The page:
From a standing start just three and a half years ago, D&W has grown into a £10m-plus turnover business with some 200 employees. It is well ahead of where Marriott expected it to be by now – the size of the business has doubled in the past year alone following the openings of No 1 Duke Street in November 2015 and No 197 Chiswick Fire Station in April.
The pubs are all beautifully designed to be very much of their area, to the extent that D&W already has a fairly long list of awards received for the look of its venues (Duke Street was also recently named Best Bar & Pub in Richmond by Time Out).
Many of the fixtures and furnishings are made by young, pioneering local artisans, which Marriott says helps root them further to their locale (the decision to name the sites by their street address was made to reinforce that neighbourhood feel and is the reason the group’s generous loyalty scheme and newsletter is called ‘The Address’) and gives them an individual feel. It is not the easiest way to make pubs, but it is of utmost important to Marriott and the brand:
“I think the look of a place is a really important part of socialising in London. Many people don’t have the space to entertain in their own homes so they want to take their friends to somewhere that reflects their own goals and aspirations.”
Avoiding homogeneous sites
The starting point for the idea for D&W was the reinvention of the gastropub. Marriott felt they had generally become “too cookie-cutter with dark colours in Farrow & Ball paint, and the food was lacking”. She also felt they were missing opportunities to provide what customers want at different times of the day.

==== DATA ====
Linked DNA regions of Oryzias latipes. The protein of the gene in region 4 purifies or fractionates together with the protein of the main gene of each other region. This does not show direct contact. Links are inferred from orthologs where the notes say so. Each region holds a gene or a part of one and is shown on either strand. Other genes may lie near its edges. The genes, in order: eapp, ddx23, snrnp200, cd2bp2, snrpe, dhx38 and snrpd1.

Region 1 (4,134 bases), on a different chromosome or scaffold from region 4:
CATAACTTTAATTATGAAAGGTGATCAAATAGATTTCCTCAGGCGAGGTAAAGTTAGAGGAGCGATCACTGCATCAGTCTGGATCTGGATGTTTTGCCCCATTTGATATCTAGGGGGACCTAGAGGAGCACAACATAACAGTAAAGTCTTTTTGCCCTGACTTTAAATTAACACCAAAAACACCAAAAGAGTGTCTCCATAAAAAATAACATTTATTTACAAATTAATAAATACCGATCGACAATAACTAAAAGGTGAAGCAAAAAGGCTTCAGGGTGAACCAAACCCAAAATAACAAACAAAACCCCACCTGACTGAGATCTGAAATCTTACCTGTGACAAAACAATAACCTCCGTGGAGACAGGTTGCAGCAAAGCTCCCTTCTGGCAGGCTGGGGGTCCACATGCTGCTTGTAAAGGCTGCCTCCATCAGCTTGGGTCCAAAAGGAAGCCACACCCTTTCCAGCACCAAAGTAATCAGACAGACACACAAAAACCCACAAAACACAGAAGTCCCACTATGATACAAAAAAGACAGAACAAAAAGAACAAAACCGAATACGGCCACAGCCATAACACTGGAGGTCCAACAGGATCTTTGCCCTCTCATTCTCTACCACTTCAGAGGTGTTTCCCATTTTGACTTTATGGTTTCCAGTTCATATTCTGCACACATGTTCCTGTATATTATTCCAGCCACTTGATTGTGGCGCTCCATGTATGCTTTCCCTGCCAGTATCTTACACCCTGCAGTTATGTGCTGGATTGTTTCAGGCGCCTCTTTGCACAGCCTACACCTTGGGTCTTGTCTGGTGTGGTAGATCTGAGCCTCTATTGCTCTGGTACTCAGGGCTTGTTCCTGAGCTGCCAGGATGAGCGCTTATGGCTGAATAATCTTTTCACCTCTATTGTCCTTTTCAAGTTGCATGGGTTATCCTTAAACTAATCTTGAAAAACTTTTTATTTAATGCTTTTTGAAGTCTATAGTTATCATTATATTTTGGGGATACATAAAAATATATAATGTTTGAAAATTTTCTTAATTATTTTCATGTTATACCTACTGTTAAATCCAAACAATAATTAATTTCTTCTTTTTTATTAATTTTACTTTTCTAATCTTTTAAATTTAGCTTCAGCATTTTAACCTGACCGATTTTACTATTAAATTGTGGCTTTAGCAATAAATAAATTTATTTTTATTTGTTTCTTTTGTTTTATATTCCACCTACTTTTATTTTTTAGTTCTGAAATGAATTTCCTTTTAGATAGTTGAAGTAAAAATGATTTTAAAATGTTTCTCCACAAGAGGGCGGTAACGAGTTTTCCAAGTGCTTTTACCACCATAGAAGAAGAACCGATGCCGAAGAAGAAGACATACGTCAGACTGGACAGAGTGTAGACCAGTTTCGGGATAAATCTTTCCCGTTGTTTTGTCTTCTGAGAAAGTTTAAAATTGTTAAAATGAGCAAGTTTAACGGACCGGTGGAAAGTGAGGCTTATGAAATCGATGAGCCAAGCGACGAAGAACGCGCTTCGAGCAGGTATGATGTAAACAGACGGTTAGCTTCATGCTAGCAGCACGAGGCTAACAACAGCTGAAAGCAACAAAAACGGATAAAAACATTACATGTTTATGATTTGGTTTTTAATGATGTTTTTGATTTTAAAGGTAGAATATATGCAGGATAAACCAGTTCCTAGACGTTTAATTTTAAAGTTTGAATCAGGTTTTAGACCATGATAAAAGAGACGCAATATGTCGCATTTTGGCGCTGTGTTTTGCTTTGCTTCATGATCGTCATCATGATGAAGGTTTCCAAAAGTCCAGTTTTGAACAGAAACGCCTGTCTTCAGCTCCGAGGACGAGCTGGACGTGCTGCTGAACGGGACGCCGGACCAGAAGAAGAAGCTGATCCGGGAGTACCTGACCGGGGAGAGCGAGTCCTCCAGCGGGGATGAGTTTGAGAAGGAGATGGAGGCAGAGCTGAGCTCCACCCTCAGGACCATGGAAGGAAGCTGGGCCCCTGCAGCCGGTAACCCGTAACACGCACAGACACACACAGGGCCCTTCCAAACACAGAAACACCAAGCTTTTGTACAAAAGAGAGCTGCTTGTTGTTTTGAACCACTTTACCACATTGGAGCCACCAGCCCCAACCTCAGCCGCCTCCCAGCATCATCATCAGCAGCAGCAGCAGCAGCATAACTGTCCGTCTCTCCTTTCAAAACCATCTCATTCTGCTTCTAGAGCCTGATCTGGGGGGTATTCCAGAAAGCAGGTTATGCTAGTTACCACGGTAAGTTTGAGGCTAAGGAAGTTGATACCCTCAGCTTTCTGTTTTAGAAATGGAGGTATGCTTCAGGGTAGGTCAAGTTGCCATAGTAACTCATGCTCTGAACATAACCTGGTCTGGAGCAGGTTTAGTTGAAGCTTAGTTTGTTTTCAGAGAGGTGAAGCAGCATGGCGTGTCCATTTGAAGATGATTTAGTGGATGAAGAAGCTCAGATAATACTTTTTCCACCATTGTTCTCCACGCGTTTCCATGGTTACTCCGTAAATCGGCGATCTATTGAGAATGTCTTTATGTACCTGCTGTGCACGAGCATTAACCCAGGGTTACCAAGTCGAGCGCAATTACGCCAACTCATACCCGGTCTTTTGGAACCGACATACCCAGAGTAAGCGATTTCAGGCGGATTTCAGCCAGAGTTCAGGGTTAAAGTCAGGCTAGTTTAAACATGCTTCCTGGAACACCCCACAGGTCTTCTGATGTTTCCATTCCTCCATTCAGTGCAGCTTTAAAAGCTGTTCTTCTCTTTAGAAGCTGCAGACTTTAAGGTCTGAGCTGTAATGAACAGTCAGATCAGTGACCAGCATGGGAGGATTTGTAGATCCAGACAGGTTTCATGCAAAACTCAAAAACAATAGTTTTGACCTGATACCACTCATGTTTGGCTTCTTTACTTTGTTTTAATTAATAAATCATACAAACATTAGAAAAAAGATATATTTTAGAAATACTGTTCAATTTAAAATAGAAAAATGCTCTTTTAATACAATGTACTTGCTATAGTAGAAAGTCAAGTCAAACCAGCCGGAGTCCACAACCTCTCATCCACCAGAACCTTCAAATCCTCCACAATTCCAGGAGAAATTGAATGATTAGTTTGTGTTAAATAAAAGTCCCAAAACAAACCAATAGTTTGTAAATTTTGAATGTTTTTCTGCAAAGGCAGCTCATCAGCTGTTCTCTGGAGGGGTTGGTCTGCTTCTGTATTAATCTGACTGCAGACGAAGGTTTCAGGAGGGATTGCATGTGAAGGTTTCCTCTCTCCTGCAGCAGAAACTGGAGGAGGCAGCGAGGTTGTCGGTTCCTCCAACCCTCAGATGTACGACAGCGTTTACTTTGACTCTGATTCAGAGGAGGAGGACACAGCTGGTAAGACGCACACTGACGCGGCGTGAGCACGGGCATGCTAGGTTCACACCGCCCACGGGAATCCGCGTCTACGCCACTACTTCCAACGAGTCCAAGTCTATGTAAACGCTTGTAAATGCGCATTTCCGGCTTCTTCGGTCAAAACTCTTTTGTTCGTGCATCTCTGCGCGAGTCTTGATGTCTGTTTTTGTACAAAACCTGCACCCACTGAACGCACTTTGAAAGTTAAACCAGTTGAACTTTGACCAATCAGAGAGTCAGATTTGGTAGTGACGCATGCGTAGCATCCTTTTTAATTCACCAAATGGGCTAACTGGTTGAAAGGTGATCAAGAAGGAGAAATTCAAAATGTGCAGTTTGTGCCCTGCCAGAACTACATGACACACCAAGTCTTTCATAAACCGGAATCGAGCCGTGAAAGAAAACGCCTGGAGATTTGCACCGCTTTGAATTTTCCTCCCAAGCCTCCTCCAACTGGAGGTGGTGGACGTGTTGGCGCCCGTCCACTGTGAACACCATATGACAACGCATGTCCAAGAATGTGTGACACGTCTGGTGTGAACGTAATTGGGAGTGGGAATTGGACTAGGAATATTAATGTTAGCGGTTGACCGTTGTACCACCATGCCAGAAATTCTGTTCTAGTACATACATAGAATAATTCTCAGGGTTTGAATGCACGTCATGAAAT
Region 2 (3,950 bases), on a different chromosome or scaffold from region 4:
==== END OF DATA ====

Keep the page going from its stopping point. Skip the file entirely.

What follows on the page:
She spent a year creating a ‘look book’ that would communicate her vision for everything from food to light fittings in her ideal pub. There is common menu, changed quarterly, across the sites, but they all have a unique feel. The focus on the minutiae extends to everything from the quality of the coffee offer, fresh flowers throughout the venues, scratch-cooked food, DJ-selected music playlists, mixologist-designed cocktails, an interesting range of wines and beers – the list is exhaustive and to maintain that level of quality must be exhausting. She says the understanding of that vision by her operations manager Jessica Closs and executive chef Simon Duff, who have been with her from day one, plus the support of her finance director Paul Trimmer, make it possible.
She is constantly in the business, talking to customers to ensure outlets meet their needs. On weekdays, many people use the pubs as somewhere to work; there are live DJs on Fridays and Saturdays and breakfast/brunch is 17% of overall food sales.
Marriott’s passion for the perfect pub stems from her involvement with the then Bass-owned All Bar One brand, right at the start, which she still admires as “game-changing”.
Despite spending the four years of her economics degree at Middlesex University saying she was going to work in the City, Marriott was drawn to the hospitality sector thanks to her summer job at Oscar’s Wine Bar in York. When the opportunity to run that million-pound business and its staff of 20 came up, she leapt at the chance and never looked back – in fact, she swears she is “lucky enough to have never had a job that I didn’t absolutely love”.